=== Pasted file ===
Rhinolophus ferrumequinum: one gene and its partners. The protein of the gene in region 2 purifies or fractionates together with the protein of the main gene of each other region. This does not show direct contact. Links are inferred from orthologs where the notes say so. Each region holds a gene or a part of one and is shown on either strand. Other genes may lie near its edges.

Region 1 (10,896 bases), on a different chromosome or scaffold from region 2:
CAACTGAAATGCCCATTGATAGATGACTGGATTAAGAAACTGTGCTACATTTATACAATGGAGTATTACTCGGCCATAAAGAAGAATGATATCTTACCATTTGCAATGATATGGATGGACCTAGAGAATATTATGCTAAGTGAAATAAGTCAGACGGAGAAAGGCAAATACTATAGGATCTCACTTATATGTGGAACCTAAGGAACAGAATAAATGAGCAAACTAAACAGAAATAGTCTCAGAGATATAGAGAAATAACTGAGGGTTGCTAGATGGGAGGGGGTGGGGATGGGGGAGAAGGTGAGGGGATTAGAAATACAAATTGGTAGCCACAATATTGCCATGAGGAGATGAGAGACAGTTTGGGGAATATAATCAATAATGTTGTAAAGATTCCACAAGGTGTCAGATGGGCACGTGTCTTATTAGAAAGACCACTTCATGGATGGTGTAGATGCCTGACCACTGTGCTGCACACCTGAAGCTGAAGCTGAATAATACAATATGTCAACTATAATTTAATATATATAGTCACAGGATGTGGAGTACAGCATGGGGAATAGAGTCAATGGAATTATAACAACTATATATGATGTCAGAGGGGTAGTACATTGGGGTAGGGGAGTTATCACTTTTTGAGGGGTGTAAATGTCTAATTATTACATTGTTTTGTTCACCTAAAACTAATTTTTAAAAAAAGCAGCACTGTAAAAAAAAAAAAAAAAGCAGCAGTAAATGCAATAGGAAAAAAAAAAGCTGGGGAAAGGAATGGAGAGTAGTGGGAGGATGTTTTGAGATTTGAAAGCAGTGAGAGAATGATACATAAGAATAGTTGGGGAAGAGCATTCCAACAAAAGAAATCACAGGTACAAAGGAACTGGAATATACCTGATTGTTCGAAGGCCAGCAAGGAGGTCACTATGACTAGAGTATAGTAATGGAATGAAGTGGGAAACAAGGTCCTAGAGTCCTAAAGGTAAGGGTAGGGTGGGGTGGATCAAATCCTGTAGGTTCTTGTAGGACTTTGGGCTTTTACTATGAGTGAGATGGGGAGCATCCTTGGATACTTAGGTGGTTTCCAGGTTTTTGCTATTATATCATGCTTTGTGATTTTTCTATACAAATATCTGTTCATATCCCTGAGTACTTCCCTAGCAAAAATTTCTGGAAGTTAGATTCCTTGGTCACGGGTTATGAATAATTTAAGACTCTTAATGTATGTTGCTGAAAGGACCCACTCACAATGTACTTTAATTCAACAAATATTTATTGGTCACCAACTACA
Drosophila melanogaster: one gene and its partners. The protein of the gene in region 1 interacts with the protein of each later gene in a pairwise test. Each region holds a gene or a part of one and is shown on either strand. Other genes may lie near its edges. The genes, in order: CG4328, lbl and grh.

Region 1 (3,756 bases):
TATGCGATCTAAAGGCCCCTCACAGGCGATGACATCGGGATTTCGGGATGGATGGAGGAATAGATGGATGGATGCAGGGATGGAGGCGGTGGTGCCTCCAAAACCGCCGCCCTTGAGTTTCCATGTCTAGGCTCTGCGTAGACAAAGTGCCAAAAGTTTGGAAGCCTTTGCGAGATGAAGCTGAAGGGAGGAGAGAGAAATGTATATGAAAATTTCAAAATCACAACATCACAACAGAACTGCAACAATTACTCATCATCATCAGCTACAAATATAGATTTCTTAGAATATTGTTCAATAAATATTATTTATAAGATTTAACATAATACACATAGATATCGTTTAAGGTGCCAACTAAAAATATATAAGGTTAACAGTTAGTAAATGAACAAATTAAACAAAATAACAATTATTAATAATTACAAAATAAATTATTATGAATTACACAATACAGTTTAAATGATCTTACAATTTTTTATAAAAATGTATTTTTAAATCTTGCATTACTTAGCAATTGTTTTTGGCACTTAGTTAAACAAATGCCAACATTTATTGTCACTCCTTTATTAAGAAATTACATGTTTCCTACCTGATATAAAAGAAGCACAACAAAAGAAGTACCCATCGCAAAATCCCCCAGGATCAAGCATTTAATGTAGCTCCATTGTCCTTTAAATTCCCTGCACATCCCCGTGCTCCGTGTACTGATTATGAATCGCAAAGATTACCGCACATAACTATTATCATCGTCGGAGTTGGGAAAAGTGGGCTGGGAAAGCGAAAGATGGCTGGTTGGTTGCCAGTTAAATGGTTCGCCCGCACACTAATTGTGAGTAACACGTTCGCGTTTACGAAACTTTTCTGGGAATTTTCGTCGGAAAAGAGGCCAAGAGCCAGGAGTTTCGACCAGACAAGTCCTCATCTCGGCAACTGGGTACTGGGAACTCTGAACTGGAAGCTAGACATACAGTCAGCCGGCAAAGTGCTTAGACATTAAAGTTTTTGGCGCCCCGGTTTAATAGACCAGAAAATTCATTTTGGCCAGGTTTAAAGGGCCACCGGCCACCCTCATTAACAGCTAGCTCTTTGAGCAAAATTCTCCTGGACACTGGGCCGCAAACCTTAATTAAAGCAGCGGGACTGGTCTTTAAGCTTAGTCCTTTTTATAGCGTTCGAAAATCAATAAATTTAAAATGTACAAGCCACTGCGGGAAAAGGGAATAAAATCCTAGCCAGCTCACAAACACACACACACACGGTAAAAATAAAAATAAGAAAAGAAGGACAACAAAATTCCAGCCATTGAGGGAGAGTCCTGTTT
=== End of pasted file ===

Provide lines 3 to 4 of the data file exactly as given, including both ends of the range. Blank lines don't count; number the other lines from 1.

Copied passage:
CAACTGAAATGCCCATTGATAGATGACTGGATTAAGAAACTGTGCTACATTTATACAATGGAGTATTACTCGGCCATAAAGAAGAATGATATCTTACCATTTGCAATGATATGGATGGACCTAGAGAATATTATGCTAAGTGAAATAAGTCAGACGGAGAAAGGCAAATACTATAGGATCTCACTTATATGTGGAACCTAAGGAACAGAATAAATGAGCAAACTAAACAGAAATAGTCTCAGAGATATAGAGAAATAACTGAGGGTTGCTAGATGGGAGGGGGTGGGGATGGGGGAGAAGGTGAGGGGATTAGAAATACAAATTGGTAGCCACAATATTGCCATGAGGAGATGAGAGACAGTTTGGGGAATATAATCAATAATGTTGTAAAGATTCCACAAGGTGTCAGATGGGCACGTGTCTTATTAGAAAGACCACTTCATGGATGGTGTAGATGCCTGACCACTGTGCTGCACACCTGAAGCTGAAGCTGAATAATACAATATGTCAACTATAATTTAATATATATAGTCACAGGATGTGGAGTACAGCATGGGGAATAGAGTCAATGGAATTATAACAACTATATATGATGTCAGAGGGGTAGTACATTGGGGTAGGGGAGTTATCACTTTTTGAGGGGTGTAAATGTCTAATTATTACATTGTTTTGTTCACCTAAAACTAATTTTTAAAAAAAGCAGCACTGTAAAAAAAAAAAAAAAAGCAGCAGTAAATGCAATAGGAAAAAAAAAAGCTGGGGAAAGGAATGGAGAGTAGTGGGAGGATGTTTTGAGATTTGAAAGCAGTGAGAGAATGATACATAAGAATAGTTGGGGAAGAGCATTCCAACAAAAGAAATCACAGGTACAAAGGAACTGGAATATACCTGATTGTTCGAAGGCCAGCAAGGAGGTCACTATGACTAGAGTATAGTAATGGAATGAAGTGGGAAACAAGGTCCTAGAGTCCTAAAGGTAAGGGTAGGGTGGGGTGGATCAAATCCTGTAGGTTCTTGTAGGACTTTGGGCTTTTACTATGAGTGAGATGGGGAGCATCCTTGGATACTTAGGTGGTTTCCAGGTTTTTGCTATTATATCATGCTTTGTGATTTTTCTATACAAATATCTGTTCATATCCCTGAGTACTTCCCTAGCAAAAATTTCTGGAAGTTAGATTCCTTGGTCACGGGTTATGAATAATTTAAGACTCTTAATGTATGTTGCTGAAAGGACCCACTCACAATGTACTTTAATTCAACAAATATTTATTGGTCACCAACTACA
Drosophila melanogaster: one gene and its partners. The protein of the gene in region 1 interacts with the protein of each later gene in a pairwise test. Each region holds a gene or a part of one and is shown on either strand. Other genes may lie near its edges. The genes, in order: CG4328, lbl and grh.